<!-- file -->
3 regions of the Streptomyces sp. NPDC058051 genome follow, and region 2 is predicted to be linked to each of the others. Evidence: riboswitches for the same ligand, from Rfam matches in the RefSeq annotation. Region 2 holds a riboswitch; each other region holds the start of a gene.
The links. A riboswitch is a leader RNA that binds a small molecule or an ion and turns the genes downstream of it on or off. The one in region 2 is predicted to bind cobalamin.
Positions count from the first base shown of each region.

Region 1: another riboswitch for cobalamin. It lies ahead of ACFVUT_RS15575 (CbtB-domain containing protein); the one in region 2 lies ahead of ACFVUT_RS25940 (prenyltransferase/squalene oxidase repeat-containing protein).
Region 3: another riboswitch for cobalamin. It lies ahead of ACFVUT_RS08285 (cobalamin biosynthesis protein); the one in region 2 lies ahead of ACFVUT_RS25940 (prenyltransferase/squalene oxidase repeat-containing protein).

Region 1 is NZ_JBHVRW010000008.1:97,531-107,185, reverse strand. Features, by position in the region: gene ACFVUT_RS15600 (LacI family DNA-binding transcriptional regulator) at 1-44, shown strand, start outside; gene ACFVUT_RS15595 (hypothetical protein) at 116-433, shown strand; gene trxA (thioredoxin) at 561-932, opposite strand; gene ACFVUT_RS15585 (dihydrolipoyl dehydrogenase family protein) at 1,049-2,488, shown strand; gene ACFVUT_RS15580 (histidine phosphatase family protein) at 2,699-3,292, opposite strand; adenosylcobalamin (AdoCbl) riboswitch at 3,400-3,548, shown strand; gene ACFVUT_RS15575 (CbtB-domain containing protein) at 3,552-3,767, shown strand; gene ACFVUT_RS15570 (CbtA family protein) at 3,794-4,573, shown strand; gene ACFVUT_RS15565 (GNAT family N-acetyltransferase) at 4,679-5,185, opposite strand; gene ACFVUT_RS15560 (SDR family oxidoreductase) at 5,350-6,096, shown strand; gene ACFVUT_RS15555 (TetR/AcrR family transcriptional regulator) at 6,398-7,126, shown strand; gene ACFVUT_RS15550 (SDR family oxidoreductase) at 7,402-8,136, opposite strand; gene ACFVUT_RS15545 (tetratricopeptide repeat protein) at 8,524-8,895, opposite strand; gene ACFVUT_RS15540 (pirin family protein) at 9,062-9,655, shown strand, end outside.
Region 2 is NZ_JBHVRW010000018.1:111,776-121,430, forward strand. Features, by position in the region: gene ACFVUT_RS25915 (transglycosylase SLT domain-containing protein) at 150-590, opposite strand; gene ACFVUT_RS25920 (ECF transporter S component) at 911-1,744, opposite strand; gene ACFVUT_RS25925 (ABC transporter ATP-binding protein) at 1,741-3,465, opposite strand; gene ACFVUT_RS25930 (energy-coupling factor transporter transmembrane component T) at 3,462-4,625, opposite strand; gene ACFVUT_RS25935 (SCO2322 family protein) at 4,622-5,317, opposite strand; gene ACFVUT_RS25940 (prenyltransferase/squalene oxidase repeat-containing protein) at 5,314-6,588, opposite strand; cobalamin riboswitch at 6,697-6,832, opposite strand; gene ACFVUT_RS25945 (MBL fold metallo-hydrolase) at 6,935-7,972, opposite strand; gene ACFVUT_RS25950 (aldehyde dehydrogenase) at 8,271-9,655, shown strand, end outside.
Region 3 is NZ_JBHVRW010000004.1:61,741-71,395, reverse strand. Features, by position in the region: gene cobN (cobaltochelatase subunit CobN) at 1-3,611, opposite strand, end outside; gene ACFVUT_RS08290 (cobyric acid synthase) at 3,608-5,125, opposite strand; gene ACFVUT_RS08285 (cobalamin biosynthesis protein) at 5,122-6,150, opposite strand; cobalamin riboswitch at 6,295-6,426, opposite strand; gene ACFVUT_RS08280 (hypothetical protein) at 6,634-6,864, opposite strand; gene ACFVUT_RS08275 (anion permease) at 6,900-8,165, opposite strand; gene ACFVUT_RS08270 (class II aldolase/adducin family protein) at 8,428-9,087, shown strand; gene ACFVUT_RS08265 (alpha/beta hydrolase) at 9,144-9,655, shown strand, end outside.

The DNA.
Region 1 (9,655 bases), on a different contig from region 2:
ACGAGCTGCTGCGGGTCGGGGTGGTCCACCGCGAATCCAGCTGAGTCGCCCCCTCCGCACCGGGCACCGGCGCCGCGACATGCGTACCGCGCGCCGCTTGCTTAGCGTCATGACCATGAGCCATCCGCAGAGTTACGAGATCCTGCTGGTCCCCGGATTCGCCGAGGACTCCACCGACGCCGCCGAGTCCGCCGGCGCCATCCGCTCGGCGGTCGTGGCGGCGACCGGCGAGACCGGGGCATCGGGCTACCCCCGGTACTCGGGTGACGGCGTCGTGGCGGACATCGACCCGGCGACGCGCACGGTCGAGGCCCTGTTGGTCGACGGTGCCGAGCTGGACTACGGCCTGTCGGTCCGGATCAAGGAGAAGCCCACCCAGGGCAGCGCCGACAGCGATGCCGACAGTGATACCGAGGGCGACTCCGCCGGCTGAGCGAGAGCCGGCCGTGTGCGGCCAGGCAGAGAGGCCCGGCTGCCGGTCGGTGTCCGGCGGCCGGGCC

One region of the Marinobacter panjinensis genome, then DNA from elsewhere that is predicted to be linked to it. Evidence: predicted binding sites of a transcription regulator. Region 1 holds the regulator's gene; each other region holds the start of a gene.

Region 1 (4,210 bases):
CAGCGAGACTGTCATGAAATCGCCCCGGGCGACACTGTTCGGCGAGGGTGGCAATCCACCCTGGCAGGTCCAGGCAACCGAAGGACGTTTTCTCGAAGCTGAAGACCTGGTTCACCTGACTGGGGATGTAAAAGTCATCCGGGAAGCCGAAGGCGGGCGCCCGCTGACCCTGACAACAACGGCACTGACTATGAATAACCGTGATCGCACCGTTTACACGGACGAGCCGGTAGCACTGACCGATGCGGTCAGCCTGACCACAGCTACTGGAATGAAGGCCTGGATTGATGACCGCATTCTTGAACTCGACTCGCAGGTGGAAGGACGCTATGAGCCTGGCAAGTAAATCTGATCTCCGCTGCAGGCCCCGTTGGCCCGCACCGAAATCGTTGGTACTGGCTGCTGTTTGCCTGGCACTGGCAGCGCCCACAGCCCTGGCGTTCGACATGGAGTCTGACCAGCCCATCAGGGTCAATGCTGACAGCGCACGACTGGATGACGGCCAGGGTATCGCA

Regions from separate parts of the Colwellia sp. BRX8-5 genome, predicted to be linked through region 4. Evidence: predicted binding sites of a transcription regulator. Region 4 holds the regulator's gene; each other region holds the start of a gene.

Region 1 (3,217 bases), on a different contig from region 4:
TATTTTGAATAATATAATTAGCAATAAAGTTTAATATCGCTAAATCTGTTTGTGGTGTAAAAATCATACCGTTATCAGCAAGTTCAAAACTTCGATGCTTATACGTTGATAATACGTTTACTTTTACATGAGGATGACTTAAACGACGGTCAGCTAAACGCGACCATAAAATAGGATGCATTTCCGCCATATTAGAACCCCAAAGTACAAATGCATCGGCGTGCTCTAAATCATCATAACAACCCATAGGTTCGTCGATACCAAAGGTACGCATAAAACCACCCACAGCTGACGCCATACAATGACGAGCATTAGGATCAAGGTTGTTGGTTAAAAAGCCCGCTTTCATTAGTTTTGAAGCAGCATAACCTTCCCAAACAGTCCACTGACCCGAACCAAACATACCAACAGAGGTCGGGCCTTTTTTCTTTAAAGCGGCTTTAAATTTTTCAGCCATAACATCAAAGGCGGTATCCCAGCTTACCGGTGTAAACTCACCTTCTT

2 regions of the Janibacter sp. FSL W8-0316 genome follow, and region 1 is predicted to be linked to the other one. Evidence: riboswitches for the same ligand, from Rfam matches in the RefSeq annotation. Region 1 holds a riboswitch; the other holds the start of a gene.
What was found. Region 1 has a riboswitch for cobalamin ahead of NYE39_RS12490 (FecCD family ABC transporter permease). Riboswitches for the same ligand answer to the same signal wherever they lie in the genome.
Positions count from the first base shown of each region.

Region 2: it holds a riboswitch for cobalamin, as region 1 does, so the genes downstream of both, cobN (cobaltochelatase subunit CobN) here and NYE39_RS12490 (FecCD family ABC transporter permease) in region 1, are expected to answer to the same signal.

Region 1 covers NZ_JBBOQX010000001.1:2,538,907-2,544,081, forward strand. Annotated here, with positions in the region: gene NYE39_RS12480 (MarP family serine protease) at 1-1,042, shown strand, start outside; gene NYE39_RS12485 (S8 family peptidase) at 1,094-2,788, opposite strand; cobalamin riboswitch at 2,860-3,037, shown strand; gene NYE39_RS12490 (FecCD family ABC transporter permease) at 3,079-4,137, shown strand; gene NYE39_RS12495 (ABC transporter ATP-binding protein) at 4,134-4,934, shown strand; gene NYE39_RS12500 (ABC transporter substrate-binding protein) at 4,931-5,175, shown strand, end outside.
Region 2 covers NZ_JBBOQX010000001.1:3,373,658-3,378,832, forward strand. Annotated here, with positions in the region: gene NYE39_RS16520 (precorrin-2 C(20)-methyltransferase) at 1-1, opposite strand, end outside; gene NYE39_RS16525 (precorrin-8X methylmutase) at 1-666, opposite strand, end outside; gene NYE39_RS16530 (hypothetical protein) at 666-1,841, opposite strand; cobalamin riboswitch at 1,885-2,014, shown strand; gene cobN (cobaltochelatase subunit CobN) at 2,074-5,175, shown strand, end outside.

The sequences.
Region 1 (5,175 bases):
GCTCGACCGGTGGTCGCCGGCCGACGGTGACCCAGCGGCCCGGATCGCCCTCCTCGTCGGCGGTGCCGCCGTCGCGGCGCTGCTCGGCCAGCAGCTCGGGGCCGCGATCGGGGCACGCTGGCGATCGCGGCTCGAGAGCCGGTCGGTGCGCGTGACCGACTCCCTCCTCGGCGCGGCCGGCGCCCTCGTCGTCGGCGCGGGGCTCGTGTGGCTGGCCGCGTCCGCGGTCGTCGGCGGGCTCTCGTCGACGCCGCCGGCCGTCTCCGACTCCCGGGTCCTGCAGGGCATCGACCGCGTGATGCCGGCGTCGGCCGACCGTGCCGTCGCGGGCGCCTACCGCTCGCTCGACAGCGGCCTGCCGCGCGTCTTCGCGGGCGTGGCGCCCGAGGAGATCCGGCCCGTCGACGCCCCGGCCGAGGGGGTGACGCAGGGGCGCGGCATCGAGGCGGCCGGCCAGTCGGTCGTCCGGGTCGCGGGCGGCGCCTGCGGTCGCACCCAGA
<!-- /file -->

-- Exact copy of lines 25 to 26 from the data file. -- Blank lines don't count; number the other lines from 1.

Region 1 (5,175 bases):
GCTCGACCGGTGGTCGCCGGCCGACGGTGACCCAGCGGCCCGGATCGCCCTCCTCGTCGGCGGTGCCGCCGTCGCGGCGCTGCTCGGCCAGCAGCTCGGGGCCGCGATCGGGGCACGCTGGCGATCGCGGCTCGAGAGCCGGTCGGTGCGCGTGACCGACTCCCTCCTCGGCGCGGCCGGCGCCCTCGTCGTCGGCGCGGGGCTCGTGTGGCTGGCCGCGTCCGCGGTCGTCGGCGGGCTCTCGTCGACGCCGCCGGCCGTCTCCGACTCCCGGGTCCTGCAGGGCATCGACCGCGTGATGCCGGCGTCGGCCGACCGTGCCGTCGCGGGCGCCTACCGCTCGCTCGACAGCGGCCTGCCGCGCGTCTTCGCGGGCGTGGCGCCCGAGGAGATCCGGCCCGTCGACGCCCCGGCCGAGGGGGTGACGCAGGGGCGCGGCATCGAGGCGGCCGGCCAGTCGGTCGTCCGGGTCGCGGGCGGCGCCTGCGGTCGCACCCAGA